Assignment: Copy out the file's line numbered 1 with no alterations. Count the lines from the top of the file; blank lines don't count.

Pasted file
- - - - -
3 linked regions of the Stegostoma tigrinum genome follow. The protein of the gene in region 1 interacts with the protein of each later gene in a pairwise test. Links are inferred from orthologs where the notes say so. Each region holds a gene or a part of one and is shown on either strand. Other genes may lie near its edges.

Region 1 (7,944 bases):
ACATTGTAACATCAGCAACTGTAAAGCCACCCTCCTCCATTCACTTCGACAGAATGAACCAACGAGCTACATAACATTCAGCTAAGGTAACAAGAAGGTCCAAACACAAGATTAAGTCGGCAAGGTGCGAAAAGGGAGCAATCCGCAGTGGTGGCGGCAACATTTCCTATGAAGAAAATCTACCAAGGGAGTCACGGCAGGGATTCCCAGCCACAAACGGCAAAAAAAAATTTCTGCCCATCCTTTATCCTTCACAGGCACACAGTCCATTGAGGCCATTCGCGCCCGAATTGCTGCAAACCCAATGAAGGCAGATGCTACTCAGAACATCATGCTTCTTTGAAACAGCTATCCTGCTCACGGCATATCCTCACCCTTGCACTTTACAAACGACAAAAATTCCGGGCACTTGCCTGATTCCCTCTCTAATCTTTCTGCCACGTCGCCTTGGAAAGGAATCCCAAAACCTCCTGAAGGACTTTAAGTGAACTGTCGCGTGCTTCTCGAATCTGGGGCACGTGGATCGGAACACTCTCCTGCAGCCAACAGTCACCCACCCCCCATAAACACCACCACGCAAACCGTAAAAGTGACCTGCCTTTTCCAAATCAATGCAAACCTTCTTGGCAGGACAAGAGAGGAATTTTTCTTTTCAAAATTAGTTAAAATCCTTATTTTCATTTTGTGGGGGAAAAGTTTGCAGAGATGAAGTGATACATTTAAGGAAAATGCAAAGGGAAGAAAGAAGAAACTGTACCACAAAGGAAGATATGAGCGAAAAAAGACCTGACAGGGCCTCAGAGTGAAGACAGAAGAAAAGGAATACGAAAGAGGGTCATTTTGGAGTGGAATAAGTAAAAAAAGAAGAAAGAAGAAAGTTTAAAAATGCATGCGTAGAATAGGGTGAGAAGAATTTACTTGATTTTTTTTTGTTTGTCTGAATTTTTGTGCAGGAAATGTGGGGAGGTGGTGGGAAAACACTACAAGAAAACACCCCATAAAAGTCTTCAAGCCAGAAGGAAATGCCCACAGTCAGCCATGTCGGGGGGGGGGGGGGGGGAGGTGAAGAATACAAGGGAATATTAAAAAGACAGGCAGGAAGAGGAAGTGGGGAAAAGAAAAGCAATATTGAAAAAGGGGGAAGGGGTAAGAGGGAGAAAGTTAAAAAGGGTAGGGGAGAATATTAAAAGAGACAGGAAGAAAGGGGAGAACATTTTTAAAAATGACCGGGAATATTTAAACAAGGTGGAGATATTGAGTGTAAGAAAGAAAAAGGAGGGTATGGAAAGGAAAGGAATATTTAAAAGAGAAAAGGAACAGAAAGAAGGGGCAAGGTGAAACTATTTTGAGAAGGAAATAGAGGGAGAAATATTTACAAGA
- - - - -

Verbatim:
3 linked regions of the Stegostoma tigrinum genome follow. The protein of the gene in region 1 interacts with the protein of each later gene in a pairwise test. Links are inferred from orthologs where the notes say so. Each region holds a gene or a part of one and is shown on either strand. Other genes may lie near its edges.